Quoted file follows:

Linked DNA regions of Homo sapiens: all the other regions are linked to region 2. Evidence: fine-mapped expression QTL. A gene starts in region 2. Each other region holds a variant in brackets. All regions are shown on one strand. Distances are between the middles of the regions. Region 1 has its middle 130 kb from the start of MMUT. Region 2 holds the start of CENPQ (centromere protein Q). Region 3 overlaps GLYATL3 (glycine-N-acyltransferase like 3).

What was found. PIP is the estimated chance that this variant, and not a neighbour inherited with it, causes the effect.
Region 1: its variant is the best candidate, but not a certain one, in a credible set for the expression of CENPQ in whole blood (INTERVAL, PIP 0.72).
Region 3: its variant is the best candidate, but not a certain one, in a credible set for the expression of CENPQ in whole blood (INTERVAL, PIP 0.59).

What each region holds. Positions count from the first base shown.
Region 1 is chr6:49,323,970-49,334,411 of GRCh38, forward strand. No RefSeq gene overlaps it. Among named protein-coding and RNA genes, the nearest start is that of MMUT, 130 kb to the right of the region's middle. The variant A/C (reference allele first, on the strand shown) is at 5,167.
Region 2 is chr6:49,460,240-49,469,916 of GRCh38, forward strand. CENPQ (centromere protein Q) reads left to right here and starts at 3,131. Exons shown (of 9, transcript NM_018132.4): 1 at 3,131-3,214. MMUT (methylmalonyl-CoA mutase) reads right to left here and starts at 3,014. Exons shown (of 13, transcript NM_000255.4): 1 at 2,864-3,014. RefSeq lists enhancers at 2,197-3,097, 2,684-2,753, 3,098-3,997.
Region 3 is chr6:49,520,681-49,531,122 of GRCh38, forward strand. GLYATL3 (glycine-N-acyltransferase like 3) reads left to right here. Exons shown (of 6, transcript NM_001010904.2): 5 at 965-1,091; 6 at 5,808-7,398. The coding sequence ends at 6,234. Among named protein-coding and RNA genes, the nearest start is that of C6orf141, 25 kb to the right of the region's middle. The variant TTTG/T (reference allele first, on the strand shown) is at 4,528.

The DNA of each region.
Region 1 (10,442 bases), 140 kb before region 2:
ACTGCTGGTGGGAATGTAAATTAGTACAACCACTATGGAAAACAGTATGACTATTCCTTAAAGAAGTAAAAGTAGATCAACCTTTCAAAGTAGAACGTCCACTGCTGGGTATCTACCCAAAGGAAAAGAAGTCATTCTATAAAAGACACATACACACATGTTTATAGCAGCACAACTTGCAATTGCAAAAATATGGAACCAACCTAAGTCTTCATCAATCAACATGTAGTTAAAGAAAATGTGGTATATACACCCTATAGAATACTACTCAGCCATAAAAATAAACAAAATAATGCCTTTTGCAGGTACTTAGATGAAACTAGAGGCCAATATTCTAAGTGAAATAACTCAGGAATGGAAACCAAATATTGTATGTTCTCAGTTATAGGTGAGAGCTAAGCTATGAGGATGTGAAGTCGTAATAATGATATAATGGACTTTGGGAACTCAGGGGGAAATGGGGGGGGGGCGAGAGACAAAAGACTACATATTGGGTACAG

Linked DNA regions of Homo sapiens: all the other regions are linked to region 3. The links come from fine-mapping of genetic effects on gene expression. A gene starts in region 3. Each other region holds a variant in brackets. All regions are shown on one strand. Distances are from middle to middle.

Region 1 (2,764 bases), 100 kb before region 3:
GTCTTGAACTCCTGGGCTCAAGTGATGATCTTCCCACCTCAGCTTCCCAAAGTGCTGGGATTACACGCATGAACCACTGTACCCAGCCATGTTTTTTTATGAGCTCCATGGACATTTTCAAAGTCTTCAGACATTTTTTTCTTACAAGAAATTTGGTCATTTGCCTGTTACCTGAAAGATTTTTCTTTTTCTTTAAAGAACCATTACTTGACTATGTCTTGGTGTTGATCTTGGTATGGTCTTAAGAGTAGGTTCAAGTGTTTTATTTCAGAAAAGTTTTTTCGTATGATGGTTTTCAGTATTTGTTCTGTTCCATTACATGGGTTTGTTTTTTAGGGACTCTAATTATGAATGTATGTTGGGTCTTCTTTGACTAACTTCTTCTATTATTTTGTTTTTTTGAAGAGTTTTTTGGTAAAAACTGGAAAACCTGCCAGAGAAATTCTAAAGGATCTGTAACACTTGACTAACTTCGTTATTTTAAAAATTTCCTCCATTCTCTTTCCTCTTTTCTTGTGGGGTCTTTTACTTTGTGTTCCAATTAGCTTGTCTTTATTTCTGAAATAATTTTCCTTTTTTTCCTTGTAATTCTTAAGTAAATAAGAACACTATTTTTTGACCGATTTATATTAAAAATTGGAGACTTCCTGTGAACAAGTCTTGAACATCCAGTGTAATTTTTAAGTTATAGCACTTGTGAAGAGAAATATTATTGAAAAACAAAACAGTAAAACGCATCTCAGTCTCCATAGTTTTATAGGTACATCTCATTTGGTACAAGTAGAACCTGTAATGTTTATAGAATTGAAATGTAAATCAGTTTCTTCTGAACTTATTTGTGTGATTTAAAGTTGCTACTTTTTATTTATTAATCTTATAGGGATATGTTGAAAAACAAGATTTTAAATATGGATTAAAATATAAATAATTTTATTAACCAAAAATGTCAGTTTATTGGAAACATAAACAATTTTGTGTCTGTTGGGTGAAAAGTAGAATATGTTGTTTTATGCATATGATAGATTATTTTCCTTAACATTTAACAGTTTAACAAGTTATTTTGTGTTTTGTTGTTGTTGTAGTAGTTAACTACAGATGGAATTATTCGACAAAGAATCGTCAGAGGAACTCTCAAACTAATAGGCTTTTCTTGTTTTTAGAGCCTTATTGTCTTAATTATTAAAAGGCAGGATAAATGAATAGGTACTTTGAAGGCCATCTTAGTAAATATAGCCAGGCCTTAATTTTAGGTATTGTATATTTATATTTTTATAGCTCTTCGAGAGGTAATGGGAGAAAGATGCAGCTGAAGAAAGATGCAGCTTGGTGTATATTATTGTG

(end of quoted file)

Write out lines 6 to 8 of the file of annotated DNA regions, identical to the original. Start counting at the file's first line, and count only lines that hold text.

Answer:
Region 1 is chr6:49,323,970-49,334,411 of GRCh38, forward strand. No RefSeq gene overlaps it. Among named protein-coding and RNA genes, the nearest start is that of MMUT, 130 kb to the right of the region's middle. The variant A/C (reference allele first, on the strand shown) is at 5,167.
Region 2 is chr6:49,460,240-49,469,916 of GRCh38, forward strand. CENPQ (centromere protein Q) reads left to right here and starts at 3,131. Exons shown (of 9, transcript NM_018132.4): 1 at 3,131-3,214. MMUT (methylmalonyl-CoA mutase) reads right to left here and starts at 3,014. Exons shown (of 13, transcript NM_000255.4): 1 at 2,864-3,014. RefSeq lists enhancers at 2,197-3,097, 2,684-2,753, 3,098-3,997.
Region 3 is chr6:49,520,681-49,531,122 of GRCh38, forward strand. GLYATL3 (glycine-N-acyltransferase like 3) reads left to right here. Exons shown (of 6, transcript NM_001010904.2): 5 at 965-1,091; 6 at 5,808-7,398. The coding sequence ends at 6,234. Among named protein-coding and RNA genes, the nearest start is that of C6orf141, 25 kb to the right of the region's middle. The variant TTTG/T (reference allele first, on the strand shown) is at 4,528.